The Independent Market Observer

Monday Update: Housing Slowdown Moderates

Posted by Brad McMillan, CFA, CAIA, MAI

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This entry was posted on Sep 24, 2018 1:17:20 PM

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Monday updateLast week’s economic data was all about housing, but the week ahead will be a busy one. It will give us a solid look at the consumer’s thoughts and actions, as well as business activity and housing data.

Last week’s news

On Tuesday, the National Association of Home Builders survey came in better than expected. It remained steady at 67 for August and beat the expected 66. This slight outperformance likely came from dropping lumber prices and an increase in permits, which offset continued labor shortages and slowing housing demand. That said, this survey remains at the lowest level in a year and has shown declining confidence for several months in a row. The pause, while helpful, does not necessarily signal a rebound.

On a more encouraging note, the housing starts report, released on Wednesday, had a significant bounce. It rose from 1.168 million in July to 1.282 million (annualized) in August, which was well above expectations. Unfortunately, the underlying trend looks weaker. Much of the bounce came from the volatile multifamily sector, as single-family starts rose by much less. Building permits were also down, to the lowest level in 15 months. As with the home builder survey, with the housing market constrained by rising supply and weakening demand, this month’s positive surprise likely does not signal a change in the downward trend.

Finally, on Thursday, the existing home sales report underperformed. Sales stayed steady at 5.34 million for August, the same as in July. This result was below expectations and leaves new home sales below the levels of the first half of the year. Still, this is the first time in five months that sales did not decline, which suggests the market may be stabilizing.

Overall, while the housing market decline looks to be moderating, the data shows that housing continues to slow from the first part of the year. As a leading sector of the economy, this is a warning sign for future growth.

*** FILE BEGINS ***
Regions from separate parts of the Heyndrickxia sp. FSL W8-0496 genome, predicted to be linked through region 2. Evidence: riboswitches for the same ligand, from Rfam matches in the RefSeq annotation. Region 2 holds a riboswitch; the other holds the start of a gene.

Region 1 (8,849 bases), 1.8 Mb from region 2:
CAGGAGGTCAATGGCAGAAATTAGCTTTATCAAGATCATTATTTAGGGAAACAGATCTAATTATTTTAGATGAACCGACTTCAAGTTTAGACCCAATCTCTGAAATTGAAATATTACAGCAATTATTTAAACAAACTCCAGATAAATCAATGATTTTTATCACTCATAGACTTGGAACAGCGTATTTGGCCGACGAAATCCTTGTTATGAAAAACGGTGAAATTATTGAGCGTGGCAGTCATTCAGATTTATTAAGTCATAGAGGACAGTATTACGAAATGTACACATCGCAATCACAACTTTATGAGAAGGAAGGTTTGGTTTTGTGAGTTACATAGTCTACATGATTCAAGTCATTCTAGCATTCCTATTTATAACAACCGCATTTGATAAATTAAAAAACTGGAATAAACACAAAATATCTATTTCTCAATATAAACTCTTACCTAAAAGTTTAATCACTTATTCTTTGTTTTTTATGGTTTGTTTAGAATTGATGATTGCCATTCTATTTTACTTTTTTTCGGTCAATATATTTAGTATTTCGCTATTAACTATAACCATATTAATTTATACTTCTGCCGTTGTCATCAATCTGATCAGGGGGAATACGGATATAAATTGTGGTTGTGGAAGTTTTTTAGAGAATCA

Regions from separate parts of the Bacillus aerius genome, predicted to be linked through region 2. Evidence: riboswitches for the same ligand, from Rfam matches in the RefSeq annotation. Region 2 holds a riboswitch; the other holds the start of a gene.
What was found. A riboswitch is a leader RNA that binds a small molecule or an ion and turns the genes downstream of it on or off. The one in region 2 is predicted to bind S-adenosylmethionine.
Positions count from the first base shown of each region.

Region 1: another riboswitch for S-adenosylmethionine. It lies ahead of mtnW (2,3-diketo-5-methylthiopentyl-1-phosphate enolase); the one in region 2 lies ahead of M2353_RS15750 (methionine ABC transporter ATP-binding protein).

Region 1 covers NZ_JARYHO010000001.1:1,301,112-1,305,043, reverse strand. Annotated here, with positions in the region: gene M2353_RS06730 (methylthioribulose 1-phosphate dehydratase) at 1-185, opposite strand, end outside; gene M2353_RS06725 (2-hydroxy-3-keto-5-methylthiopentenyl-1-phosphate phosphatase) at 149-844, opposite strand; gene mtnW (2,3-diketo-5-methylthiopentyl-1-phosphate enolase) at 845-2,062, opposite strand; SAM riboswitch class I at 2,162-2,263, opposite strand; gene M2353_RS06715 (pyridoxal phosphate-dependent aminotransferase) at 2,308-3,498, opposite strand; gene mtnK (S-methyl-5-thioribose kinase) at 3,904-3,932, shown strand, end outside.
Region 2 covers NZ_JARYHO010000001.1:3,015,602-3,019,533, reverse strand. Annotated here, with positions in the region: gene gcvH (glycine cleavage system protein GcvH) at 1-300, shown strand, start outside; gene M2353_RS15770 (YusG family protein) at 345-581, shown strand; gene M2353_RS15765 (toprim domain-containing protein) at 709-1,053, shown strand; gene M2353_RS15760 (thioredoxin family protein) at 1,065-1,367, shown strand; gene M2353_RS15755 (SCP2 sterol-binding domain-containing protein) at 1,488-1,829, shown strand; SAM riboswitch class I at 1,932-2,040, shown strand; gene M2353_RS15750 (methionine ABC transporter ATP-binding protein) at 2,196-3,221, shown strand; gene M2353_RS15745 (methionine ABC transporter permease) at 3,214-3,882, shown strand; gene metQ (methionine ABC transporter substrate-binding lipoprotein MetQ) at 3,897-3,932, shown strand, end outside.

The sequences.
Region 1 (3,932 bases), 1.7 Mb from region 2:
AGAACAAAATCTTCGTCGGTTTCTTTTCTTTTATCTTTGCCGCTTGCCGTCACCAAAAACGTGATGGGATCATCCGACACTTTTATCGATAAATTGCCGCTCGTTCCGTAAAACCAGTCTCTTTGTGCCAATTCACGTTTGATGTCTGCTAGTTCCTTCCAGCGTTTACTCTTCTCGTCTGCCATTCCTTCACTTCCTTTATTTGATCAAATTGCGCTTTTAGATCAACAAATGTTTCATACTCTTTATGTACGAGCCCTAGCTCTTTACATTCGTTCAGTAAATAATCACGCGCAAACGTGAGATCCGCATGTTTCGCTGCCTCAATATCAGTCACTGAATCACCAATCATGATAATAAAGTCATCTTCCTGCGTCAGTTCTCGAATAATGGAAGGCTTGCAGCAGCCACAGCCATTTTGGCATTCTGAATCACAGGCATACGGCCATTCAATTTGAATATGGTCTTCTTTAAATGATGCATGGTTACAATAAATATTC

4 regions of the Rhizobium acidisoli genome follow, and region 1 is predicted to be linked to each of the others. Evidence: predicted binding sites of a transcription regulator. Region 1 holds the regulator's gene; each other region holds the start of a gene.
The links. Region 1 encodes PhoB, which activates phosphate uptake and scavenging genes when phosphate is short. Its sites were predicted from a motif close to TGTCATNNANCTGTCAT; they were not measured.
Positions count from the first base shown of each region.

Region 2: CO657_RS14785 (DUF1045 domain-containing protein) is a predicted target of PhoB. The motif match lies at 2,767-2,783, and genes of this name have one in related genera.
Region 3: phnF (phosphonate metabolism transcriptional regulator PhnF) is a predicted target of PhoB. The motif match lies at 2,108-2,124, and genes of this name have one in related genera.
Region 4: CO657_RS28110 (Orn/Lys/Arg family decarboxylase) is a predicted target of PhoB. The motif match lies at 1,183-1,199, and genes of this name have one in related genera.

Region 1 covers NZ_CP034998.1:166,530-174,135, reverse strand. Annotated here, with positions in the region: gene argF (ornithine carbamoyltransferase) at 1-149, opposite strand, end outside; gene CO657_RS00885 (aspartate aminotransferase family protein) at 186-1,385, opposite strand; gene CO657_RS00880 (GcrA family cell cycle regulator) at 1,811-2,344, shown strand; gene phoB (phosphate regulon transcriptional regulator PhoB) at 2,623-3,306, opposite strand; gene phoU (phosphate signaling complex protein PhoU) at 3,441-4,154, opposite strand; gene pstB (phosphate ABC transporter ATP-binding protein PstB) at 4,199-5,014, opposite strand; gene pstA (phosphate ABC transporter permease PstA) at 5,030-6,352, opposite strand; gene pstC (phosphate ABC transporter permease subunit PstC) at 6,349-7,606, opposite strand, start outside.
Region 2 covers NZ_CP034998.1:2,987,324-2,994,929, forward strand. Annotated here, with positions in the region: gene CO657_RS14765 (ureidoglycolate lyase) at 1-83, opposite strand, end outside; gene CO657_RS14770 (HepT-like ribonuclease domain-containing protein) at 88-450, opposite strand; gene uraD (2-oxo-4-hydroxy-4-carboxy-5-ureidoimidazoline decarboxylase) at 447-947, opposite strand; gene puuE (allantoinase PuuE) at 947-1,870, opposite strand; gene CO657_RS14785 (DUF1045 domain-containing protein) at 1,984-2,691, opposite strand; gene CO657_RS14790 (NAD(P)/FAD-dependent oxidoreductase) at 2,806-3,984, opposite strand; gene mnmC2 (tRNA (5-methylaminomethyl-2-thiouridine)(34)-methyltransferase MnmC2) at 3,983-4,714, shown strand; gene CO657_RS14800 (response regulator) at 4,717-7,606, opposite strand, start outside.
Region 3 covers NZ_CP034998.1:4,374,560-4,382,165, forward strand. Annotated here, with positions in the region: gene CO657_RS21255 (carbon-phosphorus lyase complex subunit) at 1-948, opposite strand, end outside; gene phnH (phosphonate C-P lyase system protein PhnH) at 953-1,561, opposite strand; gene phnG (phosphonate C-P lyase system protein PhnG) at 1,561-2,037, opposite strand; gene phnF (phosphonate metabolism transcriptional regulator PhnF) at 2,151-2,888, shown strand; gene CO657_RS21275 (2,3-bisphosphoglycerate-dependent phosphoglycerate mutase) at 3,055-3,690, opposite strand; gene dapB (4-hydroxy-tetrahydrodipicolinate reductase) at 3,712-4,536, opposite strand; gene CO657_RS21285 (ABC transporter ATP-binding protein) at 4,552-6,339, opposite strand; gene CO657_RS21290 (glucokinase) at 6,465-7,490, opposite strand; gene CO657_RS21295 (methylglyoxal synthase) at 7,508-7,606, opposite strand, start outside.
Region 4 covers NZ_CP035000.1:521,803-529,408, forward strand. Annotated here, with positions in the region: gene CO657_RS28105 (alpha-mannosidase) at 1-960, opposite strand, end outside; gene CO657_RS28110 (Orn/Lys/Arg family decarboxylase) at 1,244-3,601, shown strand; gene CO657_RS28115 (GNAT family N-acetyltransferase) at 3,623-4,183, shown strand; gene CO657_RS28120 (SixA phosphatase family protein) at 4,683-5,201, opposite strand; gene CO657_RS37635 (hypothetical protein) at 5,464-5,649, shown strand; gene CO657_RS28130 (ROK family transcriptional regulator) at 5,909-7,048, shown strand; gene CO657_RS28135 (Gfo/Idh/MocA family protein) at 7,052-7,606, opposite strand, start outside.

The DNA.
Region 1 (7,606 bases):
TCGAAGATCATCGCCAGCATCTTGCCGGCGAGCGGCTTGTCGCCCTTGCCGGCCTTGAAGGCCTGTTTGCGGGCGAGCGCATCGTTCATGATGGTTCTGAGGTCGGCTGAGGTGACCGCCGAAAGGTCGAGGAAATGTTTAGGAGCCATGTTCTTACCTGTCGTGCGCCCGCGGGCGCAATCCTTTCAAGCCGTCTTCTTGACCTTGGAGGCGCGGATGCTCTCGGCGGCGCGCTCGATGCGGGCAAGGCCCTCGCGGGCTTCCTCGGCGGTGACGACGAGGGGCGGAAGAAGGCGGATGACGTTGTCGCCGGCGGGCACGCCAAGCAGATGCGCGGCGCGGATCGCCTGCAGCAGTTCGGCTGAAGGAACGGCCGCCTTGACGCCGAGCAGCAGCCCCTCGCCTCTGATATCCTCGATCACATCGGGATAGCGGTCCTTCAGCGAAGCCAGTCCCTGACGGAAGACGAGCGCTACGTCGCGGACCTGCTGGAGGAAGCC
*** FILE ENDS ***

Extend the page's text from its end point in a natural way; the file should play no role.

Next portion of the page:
What to look forward to

On Tuesday, the Conference Board consumer confidence survey will be released. It is expected to pull back slightly, from 133.4 to 131.5. This result would still leave the index at a multiyear high and would signal continued spending growth. If the number comes in as expected, it will be positive for the economy.

On Wednesday, the new home sales report is expected to tick up slightly—from 627,000 to 631,000—continuing a gradual recovery from an earlier slowdown. If the number comes in as expected, it will signal that while housing growth continues to slow, it remains at healthy levels overall.

Also on Wednesday, the Fed meeting concludes. Markets expect the Fed to raise interest rates by 25 basis points on continued growth and rising inflation. The announcement will be followed by a press conference, which markets will be watching closely for hints of how the Fed sees future rate increases playing out. This rate increase is expected, so it should have minimal impact.

On Thursday, the headline index of the durable goods orders report is expected to bounce significantly. It should go from a 1.7-percent decline in July to a 1.7-percent increase in August, on a rise in airplane orders. As these numbers suggest, the headline index is notoriously volatile. The core index, which excludes transportation and is a much better economic indicator, is expected to improve from 0.1-percent growth in July to 0.4-percent growth in August, on growing capacity constraints in many businesses. This again would be a healthy level of growth.

On Friday, the personal income and spending report is expected to show that personal income rose by 0.4 percent in August, up from 0.3 percent in July, on continued strong job growth and faster wage growth. There may be some upside risk here. Personal spending is expected to fall from 0.4 percent in July to 0.3 percent in August, as retail sales surveys showed modest growth and auto sales declined. Despite the decline, this would remain a healthy level of spending growth and would be well supported by income growth.

Have a great week!

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